Our research is focused on the interactions that occur between bone cells, immune cells and tumour cells, with the goal of identifying new molecular targets, drugs and therapeutic strategies for the treatment of bone diseases, particularly bone metastases from breast and prostate cancer. We are also part of the Bone Oncology Program and have strong collaborative links with members of the Immunology Division and Cancer Division. Our work is currently funded by project grants from Cancer Council NSW and NH&MRC, and a revolutionary team award (program grant) from Prostate Cancer Foundation Australia/Movember.
Previous studies from the Rogers lab identified the molecular mechanisms of action of bisphosphonate drugs, a "blockbuster" class of agents used to inhibit bone destruction in patients with bone metastases as well as in other common bone diseases such as post-menopausal osteoporosis. We showed that these drugs inhibit FPP synthase, an enzyme of the cholesterol biosynthetic pathway, in bone-destroying osteoclasts. Blocking this enzyme prevents the lipid modification (prenylation) of essential small GTPase signalling proteins in osteoclasts.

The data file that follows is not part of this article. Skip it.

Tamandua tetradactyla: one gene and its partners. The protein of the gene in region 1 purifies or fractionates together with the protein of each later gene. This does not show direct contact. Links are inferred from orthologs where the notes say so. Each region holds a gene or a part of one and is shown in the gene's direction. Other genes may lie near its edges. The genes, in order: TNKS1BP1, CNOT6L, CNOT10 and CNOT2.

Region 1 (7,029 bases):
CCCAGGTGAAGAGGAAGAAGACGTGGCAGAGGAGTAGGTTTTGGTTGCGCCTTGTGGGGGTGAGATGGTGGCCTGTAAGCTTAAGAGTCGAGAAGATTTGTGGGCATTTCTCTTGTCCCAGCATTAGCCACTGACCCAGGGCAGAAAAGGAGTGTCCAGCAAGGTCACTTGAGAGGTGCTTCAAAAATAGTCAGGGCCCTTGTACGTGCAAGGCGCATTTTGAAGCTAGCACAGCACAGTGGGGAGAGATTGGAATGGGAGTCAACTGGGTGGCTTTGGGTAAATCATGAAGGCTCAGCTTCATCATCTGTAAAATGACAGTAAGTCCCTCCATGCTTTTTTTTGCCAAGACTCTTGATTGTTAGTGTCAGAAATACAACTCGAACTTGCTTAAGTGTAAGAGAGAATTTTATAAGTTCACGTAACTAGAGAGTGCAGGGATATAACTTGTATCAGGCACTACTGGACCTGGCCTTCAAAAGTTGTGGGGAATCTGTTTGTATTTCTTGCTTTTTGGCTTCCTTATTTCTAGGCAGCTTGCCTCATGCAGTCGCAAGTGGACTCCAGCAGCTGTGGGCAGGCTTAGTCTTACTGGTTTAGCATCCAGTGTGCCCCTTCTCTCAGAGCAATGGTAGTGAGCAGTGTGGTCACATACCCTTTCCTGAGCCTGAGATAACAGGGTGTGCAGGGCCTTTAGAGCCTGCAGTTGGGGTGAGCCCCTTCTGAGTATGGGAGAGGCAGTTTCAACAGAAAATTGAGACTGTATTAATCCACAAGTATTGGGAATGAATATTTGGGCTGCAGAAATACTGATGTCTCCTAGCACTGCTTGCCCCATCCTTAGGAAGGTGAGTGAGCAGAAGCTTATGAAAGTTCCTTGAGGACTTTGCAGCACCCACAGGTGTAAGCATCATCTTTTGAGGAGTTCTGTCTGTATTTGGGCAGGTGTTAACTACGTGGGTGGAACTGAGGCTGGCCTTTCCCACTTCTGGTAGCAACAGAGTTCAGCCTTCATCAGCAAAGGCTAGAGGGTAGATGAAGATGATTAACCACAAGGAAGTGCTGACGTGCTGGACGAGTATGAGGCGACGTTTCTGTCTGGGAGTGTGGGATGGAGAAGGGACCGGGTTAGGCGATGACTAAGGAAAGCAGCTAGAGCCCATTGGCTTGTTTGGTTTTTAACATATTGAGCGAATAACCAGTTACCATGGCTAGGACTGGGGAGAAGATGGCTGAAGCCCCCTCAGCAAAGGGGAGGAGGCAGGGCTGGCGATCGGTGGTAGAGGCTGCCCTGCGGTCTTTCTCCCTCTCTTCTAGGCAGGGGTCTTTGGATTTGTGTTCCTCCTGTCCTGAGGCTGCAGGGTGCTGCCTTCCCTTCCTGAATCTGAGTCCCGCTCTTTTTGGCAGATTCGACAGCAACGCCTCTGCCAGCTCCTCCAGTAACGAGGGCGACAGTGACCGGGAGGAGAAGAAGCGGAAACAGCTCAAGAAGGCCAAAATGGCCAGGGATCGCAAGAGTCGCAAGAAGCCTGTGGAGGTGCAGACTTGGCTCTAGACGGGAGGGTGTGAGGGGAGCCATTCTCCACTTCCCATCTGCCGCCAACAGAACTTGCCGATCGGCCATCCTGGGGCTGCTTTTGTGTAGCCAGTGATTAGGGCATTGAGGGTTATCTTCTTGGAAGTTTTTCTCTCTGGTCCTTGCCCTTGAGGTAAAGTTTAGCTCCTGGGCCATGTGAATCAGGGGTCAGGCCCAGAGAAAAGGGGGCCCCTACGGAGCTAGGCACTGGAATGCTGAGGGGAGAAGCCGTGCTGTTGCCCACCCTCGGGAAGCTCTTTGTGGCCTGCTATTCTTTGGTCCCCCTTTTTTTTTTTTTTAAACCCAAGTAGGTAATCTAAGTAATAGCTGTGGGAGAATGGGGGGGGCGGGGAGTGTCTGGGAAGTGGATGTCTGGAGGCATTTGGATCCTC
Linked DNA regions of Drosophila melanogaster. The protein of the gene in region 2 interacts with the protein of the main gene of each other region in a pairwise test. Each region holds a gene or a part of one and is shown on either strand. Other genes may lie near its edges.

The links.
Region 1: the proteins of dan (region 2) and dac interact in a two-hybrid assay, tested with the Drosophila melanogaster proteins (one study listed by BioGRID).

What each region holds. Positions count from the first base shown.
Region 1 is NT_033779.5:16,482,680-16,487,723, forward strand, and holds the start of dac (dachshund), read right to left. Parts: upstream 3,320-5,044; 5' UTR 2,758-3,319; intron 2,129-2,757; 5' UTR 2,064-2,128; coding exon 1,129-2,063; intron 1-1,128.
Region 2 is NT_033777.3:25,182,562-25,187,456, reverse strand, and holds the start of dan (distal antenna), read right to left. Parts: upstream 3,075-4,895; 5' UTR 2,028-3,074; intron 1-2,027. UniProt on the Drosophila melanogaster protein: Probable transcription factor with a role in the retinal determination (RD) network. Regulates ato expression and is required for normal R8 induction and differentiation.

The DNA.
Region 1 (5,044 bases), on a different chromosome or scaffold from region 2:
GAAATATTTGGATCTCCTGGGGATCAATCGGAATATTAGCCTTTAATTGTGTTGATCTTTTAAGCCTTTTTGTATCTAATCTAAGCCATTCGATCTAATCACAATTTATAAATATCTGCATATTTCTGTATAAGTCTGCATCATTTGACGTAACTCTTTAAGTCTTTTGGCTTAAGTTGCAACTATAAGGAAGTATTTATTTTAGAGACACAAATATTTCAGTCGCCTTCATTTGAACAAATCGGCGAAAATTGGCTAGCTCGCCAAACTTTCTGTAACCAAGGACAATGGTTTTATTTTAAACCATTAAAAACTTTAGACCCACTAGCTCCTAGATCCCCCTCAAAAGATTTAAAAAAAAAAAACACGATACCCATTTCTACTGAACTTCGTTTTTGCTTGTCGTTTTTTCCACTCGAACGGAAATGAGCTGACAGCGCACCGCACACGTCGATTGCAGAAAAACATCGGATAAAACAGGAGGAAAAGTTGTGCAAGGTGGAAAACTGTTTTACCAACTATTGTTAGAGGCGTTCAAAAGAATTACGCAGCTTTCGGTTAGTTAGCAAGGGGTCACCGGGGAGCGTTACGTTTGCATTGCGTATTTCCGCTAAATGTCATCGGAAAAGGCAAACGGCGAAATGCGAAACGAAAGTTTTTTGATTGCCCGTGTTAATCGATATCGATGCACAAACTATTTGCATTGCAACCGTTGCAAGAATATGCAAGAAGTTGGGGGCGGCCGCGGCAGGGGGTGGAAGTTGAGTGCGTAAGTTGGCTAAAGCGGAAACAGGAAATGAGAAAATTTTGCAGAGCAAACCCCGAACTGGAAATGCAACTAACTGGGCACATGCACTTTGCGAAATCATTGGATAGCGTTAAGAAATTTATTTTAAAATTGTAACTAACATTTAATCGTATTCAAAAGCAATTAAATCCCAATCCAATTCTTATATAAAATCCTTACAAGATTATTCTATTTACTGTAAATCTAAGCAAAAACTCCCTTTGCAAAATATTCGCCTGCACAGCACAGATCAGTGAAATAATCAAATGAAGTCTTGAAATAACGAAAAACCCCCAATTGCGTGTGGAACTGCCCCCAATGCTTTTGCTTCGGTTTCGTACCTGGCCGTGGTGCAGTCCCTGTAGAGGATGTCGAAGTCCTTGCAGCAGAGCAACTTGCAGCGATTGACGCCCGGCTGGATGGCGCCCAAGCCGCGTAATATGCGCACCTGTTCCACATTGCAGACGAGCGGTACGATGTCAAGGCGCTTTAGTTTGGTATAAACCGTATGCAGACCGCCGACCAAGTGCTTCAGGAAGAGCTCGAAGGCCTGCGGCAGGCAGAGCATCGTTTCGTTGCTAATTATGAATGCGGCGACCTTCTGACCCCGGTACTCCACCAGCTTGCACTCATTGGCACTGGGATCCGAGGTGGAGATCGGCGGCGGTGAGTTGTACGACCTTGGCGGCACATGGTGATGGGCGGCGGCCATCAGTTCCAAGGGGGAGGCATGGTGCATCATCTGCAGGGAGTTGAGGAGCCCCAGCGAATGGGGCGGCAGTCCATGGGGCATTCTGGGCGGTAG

Inhibition of FPP synthase in circulating monocytes also leads to activation of gamma,delta-T cells and is the cause of the acute phase reaction to bisphosphonate therapy. Our current research includes studies to identify the mechanisms underlying the "pleiotropic" (off-target) effects of bisphosphonates, including anti-tumour activity that has been observed in preclinical models and in clinical trials of patients with breast cancer and multiple myeloma.
Our very recent findings, using state-of-the-art intravital imaging approaches, indicate that these drugs have anti-cancer activity by affecting cells of the immune system (tumour-associated macrophages). We are also applying our expertise in studying the actions of bisphosphonate drugs in order to gain insights into the pathology of mevalonate kinase deficiency, a rare autoinflammatory disease caused by mutations in an enzyme of the cholesterol biosynthesis pathway.